This year was a first for us, a drive-by Christmas celebration. Since I met my husband in 1985, we have spent all but two Christmas Eves at his parents’ home. And those two times, we had chosen to spend the holidays in Florida with just the six of us together.
Last night was the first time in 35 years; we have not spent the evening eating, laughing, sharing, and spending the evening with his family.
What we did do was stop by his mom’s home with our gifts. All six of us, standing in the garage with the garage door open. His mom stood in the doorway to her house, and we talked a little.
My mother-in-law had not seen her grandsons in over six months. One son lives in Wisconsin, the other left in June to start Basic training. I know she wanted nothing more than to grab them in a big hug, but she didn’t.
This year, we stayed apart, but together.
As much as we would have rather spent the evening with our extended family, it is not the year to do so.
Our visit was brief, less than the 15 minutes some deem safe.
What I can’t imagine is what it is like from her eyes, heart, and soul. To see her family respecting her and wanting only good for her, but not hug her.
What does Christmas 2020 feel like as an 80-year-old, when the one thing you want is to be with your family, and you can’t. A drive-by Christmas just doesn’t feel the same.
I wondered as we pulled away what she was thinking and feeling. Was she happy to have seen our faces, even underneath our winter clothes and masks? Was there some disappointment she could not sharing her home with us? Did she miss creating a meal to feed her family? Or was there some relief to have had a quiet day?
I pray she wasn’t sad when we drove away. Even if she was, she would never tell us; that just isn’t her way. I pray she was ok. I know I may have lost a bit of myself driving off from her house last night.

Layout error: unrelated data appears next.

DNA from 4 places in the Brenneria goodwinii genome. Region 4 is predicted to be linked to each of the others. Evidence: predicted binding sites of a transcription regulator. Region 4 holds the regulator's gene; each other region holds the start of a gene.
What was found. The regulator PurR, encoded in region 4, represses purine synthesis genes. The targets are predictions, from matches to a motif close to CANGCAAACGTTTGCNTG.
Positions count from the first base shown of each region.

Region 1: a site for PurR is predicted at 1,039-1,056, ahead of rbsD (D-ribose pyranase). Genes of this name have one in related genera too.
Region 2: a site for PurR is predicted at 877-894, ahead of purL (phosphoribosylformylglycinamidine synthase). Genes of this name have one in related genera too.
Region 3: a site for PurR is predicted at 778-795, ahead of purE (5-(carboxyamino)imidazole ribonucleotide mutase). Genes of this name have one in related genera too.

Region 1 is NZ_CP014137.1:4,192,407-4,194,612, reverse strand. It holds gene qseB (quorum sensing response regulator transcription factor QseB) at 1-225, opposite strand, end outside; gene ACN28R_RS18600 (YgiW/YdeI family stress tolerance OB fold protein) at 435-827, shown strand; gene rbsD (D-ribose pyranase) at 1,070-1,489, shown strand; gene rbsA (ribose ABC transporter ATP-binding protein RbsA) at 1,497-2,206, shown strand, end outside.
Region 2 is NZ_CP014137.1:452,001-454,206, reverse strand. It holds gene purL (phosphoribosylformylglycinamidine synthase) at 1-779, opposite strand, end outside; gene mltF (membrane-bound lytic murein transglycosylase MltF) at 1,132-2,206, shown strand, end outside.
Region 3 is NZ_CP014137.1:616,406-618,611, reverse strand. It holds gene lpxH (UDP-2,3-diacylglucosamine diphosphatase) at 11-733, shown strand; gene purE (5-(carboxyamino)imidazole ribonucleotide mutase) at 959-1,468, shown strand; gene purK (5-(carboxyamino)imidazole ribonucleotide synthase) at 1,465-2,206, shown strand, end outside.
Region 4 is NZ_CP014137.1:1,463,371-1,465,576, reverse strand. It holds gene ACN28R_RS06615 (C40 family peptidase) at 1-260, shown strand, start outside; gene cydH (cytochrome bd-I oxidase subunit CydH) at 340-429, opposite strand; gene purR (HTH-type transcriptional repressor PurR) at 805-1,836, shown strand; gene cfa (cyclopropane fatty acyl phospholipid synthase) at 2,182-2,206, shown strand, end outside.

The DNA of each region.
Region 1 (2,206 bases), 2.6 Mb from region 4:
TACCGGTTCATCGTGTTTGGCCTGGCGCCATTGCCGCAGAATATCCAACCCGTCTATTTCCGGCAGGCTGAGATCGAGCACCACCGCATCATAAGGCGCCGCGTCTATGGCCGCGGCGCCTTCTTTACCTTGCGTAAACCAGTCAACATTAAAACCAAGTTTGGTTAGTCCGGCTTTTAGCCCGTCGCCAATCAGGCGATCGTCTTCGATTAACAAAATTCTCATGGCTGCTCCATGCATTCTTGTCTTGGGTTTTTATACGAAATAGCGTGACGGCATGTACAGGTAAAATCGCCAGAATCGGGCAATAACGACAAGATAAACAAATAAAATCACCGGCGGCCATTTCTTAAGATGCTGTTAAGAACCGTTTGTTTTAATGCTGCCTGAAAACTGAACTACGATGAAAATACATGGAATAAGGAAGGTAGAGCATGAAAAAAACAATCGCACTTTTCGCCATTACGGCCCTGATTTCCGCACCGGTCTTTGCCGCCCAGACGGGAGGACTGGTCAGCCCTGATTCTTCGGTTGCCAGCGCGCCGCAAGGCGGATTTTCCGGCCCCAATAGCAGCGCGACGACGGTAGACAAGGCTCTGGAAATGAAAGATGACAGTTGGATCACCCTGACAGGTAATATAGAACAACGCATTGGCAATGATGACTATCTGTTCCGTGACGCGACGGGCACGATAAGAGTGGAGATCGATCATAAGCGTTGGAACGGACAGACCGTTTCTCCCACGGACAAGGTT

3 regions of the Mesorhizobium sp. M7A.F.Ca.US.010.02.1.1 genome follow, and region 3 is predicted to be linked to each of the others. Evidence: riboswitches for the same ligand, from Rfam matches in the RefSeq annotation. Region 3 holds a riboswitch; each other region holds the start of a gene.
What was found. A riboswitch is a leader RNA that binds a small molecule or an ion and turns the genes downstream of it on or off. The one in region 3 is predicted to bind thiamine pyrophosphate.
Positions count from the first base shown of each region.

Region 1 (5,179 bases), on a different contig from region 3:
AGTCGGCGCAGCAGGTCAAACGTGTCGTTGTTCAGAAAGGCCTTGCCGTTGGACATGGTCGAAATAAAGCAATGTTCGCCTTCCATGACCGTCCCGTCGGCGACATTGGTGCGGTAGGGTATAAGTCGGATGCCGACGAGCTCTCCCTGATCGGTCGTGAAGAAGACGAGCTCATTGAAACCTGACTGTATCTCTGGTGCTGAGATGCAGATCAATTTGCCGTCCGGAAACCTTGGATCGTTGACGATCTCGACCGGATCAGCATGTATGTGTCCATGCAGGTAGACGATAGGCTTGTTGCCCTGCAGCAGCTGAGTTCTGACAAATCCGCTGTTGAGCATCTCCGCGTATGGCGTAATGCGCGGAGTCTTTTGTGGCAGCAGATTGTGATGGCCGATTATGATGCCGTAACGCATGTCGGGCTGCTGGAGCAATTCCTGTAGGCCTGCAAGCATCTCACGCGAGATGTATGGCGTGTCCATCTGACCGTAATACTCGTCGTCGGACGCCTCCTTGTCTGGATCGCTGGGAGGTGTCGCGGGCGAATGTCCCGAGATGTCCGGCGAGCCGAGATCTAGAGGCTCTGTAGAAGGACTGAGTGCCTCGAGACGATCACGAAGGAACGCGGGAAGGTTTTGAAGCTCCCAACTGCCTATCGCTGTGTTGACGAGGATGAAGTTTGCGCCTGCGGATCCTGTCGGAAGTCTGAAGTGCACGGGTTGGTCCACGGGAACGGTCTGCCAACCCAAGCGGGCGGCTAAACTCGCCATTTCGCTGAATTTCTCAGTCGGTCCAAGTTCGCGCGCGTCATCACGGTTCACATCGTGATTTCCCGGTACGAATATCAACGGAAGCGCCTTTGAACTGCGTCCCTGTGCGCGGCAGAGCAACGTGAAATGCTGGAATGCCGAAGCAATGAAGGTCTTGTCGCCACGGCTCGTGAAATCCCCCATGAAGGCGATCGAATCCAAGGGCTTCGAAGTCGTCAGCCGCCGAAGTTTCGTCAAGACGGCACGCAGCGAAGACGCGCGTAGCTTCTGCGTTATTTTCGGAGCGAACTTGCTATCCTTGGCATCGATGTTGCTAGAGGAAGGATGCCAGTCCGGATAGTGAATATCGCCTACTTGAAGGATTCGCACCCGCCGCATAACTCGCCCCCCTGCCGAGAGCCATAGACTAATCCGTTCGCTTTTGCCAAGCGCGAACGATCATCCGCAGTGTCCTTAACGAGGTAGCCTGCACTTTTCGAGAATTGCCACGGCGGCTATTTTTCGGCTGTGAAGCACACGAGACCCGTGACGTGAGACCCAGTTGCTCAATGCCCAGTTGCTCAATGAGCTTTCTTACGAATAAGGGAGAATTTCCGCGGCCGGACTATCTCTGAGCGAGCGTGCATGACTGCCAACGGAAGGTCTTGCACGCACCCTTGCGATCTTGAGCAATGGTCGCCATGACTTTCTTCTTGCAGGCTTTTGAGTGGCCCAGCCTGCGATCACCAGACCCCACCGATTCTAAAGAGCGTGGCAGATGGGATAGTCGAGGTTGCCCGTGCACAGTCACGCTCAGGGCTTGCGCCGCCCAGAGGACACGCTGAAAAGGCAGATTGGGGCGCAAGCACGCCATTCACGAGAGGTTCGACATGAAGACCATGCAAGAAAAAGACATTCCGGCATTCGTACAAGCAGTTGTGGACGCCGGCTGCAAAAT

We came home, and I put the gifts she gave us under our tree.
My kids promptly pulled them out and said we open Grandma’s presents on Christmas eve. So, we did. We all received new socks and a pair of new gloves. It brought a smile to our faces, for all the years we have celebrated, there have always been new socks and gloves.
Some of the same traditions were the same, yet not the same at all. Our hearts knew the difference between opening gifts in our own home versus sharing the season with family.
I know I am deeply grateful we could spend even a small amount of time with her with all of this. We all needed it. I know not everyone has the same ability.
Some live too far away to have a few stolen moments in a garage. Others lost their parents, this year or a prior year. We lost my father-in-law a few years ago. His absence is still deeply felt.
My heart goes out to you for all who can not do even a drive-by Christmas this year.
The loss of our families, friends, and traditions is hard. I don’t have answers, just the hope and prayers we take what we learned through these hardships and live a better life. One where the small moments, standing in a garage, are just as meaningful as the moments we typically spend the month of December preparing for.
Be well & Merry Christmas –